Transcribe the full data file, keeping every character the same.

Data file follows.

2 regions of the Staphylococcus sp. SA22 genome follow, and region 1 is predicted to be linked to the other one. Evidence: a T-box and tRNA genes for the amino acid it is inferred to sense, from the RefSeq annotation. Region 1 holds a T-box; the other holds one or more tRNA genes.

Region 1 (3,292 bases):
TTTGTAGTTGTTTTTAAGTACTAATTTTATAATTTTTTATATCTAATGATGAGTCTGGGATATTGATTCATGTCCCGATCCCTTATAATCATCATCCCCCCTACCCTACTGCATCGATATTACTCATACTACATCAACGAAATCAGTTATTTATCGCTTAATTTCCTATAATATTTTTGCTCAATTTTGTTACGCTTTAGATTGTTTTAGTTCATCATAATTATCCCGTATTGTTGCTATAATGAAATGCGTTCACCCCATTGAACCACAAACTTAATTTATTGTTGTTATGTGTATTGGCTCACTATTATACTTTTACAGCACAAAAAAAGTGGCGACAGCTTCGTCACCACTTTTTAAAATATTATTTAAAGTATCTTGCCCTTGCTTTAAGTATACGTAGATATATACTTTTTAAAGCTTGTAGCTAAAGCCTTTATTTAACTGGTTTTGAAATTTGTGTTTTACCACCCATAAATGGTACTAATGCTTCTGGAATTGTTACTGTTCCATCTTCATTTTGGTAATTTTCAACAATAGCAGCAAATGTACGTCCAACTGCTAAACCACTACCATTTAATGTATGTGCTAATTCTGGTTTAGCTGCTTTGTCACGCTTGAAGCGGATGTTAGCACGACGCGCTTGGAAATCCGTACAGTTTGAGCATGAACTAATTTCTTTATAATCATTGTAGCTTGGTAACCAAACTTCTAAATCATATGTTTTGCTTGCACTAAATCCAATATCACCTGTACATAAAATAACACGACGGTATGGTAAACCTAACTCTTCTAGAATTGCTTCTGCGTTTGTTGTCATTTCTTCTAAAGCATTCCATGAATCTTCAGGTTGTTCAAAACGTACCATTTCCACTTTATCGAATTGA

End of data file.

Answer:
2 regions of the Staphylococcus sp. SA22 genome follow, and region 1 is predicted to be linked to the other one. Evidence: a T-box and tRNA genes for the amino acid it is inferred to sense, from the RefSeq annotation. Region 1 holds a T-box; the other holds one or more tRNA genes.

Region 1 (3,292 bases):
TTTGTAGTTGTTTTTAAGTACTAATTTTATAATTTTTTATATCTAATGATGAGTCTGGGATATTGATTCATGTCCCGATCCCTTATAATCATCATCCCCCCTACCCTACTGCATCGATATTACTCATACTACATCAACGAAATCAGTTATTTATCGCTTAATTTCCTATAATATTTTTGCTCAATTTTGTTACGCTTTAGATTGTTTTAGTTCATCATAATTATCCCGTATTGTTGCTATAATGAAATGCGTTCACCCCATTGAACCACAAACTTAATTTATTGTTGTTATGTGTATTGGCTCACTATTATACTTTTACAGCACAAAAAAAGTGGCGACAGCTTCGTCACCACTTTTTAAAATATTATTTAAAGTATCTTGCCCTTGCTTTAAGTATACGTAGATATATACTTTTTAAAGCTTGTAGCTAAAGCCTTTATTTAACTGGTTTTGAAATTTGTGTTTTACCACCCATAAATGGTACTAATGCTTCTGGAATTGTTACTGTTCCATCTTCATTTTGGTAATTTTCAACAATAGCAGCAAATGTACGTCCAACTGCTAAACCACTACCATTTAATGTATGTGCTAATTCTGGTTTAGCTGCTTTGTCACGCTTGAAGCGGATGTTAGCACGACGCGCTTGGAAATCCGTACAGTTTGAGCATGAACTAATTTCTTTATAATCATTGTAGCTTGGTAACCAAACTTCTAAATCATATGTTTTGCTTGCACTAAATCCAATATCACCTGTACATAAAATAACACGACGGTATGGTAAACCTAACTCTTCTAGAATTGCTTCTGCGTTTGTTGTCATTTCTTCTAAAGCATTCCATGAATCTTCAGGTTGTTCAAAACGTACCATTTCCACTTTATCGAATTGA